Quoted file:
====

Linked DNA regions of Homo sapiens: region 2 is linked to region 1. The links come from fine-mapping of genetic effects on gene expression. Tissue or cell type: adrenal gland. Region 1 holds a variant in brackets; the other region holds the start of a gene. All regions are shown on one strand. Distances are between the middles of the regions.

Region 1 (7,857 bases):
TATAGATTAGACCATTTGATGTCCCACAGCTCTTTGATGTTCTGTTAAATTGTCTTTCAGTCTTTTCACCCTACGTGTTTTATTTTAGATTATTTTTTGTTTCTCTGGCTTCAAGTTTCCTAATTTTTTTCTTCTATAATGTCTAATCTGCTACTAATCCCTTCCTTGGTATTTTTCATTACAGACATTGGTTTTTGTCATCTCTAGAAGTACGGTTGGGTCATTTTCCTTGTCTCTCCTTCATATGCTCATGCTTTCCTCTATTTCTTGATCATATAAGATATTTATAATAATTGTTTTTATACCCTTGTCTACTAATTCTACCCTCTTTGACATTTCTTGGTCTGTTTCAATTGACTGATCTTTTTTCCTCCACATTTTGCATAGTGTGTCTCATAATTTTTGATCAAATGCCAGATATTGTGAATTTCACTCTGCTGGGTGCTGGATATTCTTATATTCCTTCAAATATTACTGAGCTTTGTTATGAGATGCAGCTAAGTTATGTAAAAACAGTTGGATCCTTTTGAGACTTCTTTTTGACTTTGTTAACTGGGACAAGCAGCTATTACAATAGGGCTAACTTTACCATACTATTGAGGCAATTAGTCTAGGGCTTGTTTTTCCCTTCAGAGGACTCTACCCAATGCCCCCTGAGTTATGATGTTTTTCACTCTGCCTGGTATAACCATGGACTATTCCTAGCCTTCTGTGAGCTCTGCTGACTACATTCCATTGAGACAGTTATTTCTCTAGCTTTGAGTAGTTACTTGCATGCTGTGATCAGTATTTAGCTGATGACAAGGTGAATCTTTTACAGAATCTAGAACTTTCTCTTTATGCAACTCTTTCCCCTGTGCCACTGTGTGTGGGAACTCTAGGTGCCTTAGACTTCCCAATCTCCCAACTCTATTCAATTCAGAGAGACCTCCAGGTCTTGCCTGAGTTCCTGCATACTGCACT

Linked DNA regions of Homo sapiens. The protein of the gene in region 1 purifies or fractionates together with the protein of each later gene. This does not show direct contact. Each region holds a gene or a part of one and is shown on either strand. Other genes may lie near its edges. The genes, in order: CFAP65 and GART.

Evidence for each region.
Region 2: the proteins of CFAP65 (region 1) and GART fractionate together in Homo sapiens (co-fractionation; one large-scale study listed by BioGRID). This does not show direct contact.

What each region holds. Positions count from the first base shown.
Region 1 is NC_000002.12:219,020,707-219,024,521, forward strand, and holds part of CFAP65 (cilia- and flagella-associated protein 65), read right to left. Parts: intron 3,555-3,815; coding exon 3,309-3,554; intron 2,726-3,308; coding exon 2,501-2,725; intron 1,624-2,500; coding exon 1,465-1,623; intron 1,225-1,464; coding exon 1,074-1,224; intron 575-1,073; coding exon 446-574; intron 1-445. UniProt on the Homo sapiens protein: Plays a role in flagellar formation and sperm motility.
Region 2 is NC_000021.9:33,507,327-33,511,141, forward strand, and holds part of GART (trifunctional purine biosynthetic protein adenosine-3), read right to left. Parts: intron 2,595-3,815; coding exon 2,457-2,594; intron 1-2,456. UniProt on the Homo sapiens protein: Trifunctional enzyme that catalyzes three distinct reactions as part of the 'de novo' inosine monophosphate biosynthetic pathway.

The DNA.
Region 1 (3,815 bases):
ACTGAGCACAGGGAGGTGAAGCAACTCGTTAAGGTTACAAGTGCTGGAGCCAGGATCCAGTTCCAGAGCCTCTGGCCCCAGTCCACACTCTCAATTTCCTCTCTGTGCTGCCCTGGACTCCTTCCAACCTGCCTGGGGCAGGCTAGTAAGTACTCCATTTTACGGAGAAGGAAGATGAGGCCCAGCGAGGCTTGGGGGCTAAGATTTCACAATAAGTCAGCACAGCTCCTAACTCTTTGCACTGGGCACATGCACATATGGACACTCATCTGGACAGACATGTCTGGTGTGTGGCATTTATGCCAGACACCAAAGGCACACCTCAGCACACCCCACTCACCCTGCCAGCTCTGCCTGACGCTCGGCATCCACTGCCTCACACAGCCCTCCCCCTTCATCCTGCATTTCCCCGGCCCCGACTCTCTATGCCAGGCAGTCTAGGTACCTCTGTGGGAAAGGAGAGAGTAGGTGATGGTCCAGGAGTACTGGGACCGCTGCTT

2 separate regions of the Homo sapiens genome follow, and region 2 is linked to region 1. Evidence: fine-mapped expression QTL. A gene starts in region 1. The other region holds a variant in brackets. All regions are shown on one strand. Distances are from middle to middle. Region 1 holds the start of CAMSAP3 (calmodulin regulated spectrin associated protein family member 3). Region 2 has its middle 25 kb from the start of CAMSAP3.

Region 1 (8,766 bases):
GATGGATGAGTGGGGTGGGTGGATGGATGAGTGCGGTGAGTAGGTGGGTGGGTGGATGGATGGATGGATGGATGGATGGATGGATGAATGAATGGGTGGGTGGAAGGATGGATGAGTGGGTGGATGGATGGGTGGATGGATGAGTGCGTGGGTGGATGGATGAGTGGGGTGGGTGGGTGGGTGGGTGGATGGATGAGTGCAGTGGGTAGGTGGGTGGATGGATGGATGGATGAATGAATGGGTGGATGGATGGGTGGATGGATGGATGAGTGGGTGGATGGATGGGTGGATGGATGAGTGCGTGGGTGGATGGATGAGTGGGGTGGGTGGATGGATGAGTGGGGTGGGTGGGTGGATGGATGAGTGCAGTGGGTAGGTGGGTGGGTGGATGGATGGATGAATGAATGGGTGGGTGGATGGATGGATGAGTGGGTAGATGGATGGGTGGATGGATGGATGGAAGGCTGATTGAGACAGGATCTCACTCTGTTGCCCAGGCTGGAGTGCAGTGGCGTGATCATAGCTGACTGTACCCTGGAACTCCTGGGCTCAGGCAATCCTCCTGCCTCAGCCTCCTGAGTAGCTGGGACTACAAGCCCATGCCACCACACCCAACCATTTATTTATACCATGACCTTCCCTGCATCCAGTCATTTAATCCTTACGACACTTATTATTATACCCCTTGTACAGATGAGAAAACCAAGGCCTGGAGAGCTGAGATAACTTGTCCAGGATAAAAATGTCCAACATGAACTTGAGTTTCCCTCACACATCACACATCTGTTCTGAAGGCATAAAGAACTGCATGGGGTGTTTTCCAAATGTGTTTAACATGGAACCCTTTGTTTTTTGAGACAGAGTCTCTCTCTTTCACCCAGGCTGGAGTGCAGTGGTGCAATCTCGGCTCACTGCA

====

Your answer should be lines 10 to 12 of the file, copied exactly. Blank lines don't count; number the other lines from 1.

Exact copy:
The DNA.
Region 1 (3,815 bases):
ACTGAGCACAGGGAGGTGAAGCAACTCGTTAAGGTTACAAGTGCTGGAGCCAGGATCCAGTTCCAGAGCCTCTGGCCCCAGTCCACACTCTCAATTTCCTCTCTGTGCTGCCCTGGACTCCTTCCAACCTGCCTGGGGCAGGCTAGTAAGTACTCCATTTTACGGAGAAGGAAGATGAGGCCCAGCGAGGCTTGGGGGCTAAGATTTCACAATAAGTCAGCACAGCTCCTAACTCTTTGCACTGGGCACATGCACATATGGACACTCATCTGGACAGACATGTCTGGTGTGTGGCATTTATGCCAGACACCAAAGGCACACCTCAGCACACCCCACTCACCCTGCCAGCTCTGCCTGACGCTCGGCATCCACTGCCTCACACAGCCCTCCCCCTTCATCCTGCATTTCCCCGGCCCCGACTCTCTATGCCAGGCAGTCTAGGTACCTCTGTGGGAAAGGAGAGAGTAGGTGATGGTCCAGGAGTACTGGGACCGCTGCTT